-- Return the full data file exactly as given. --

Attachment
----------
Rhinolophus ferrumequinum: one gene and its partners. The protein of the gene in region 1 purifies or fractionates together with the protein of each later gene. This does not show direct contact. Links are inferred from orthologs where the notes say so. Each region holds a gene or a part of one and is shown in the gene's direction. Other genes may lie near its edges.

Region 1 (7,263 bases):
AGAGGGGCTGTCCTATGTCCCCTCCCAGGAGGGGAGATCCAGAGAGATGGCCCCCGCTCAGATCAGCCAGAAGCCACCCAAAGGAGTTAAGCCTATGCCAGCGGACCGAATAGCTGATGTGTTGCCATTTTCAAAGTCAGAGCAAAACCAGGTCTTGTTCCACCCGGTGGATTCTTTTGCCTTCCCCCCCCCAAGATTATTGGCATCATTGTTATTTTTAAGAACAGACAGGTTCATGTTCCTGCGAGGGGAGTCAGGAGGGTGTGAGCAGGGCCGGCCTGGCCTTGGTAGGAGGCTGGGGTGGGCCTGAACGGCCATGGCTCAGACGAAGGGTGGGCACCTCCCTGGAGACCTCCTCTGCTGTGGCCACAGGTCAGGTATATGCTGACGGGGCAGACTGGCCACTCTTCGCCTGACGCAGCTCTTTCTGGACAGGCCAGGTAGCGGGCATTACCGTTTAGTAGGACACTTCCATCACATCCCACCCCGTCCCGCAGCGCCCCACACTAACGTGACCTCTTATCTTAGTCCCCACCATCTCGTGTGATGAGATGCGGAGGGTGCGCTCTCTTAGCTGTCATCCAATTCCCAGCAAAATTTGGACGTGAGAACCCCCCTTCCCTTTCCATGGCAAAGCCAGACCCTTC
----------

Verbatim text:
Rhinolophus ferrumequinum: one gene and its partners. The protein of the gene in region 1 purifies or fractionates together with the protein of each later gene. This does not show direct contact. Links are inferred from orthologs where the notes say so. Each region holds a gene or a part of one and is shown in the gene's direction. Other genes may lie near its edges.

Region 1 (7,263 bases):
AGAGGGGCTGTCCTATGTCCCCTCCCAGGAGGGGAGATCCAGAGAGATGGCCCCCGCTCAGATCAGCCAGAAGCCACCCAAAGGAGTTAAGCCTATGCCAGCGGACCGAATAGCTGATGTGTTGCCATTTTCAAAGTCAGAGCAAAACCAGGTCTTGTTCCACCCGGTGGATTCTTTTGCCTTCCCCCCCCCAAGATTATTGGCATCATTGTTATTTTTAAGAACAGACAGGTTCATGTTCCTGCGAGGGGAGTCAGGAGGGTGTGAGCAGGGCCGGCCTGGCCTTGGTAGGAGGCTGGGGTGGGCCTGAACGGCCATGGCTCAGACGAAGGGTGGGCACCTCCCTGGAGACCTCCTCTGCTGTGGCCACAGGTCAGGTATATGCTGACGGGGCAGACTGGCCACTCTTCGCCTGACGCAGCTCTTTCTGGACAGGCCAGGTAGCGGGCATTACCGTTTAGTAGGACACTTCCATCACATCCCACCCCGTCCCGCAGCGCCCCACACTAACGTGACCTCTTATCTTAGTCCCCACCATCTCGTGTGATGAGATGCGGAGGGTGCGCTCTCTTAGCTGTCATCCAATTCCCAGCAAAATTTGGACGTGAGAACCCCCCTTCCCTTTCCATGGCAAAGCCAGACCCTTC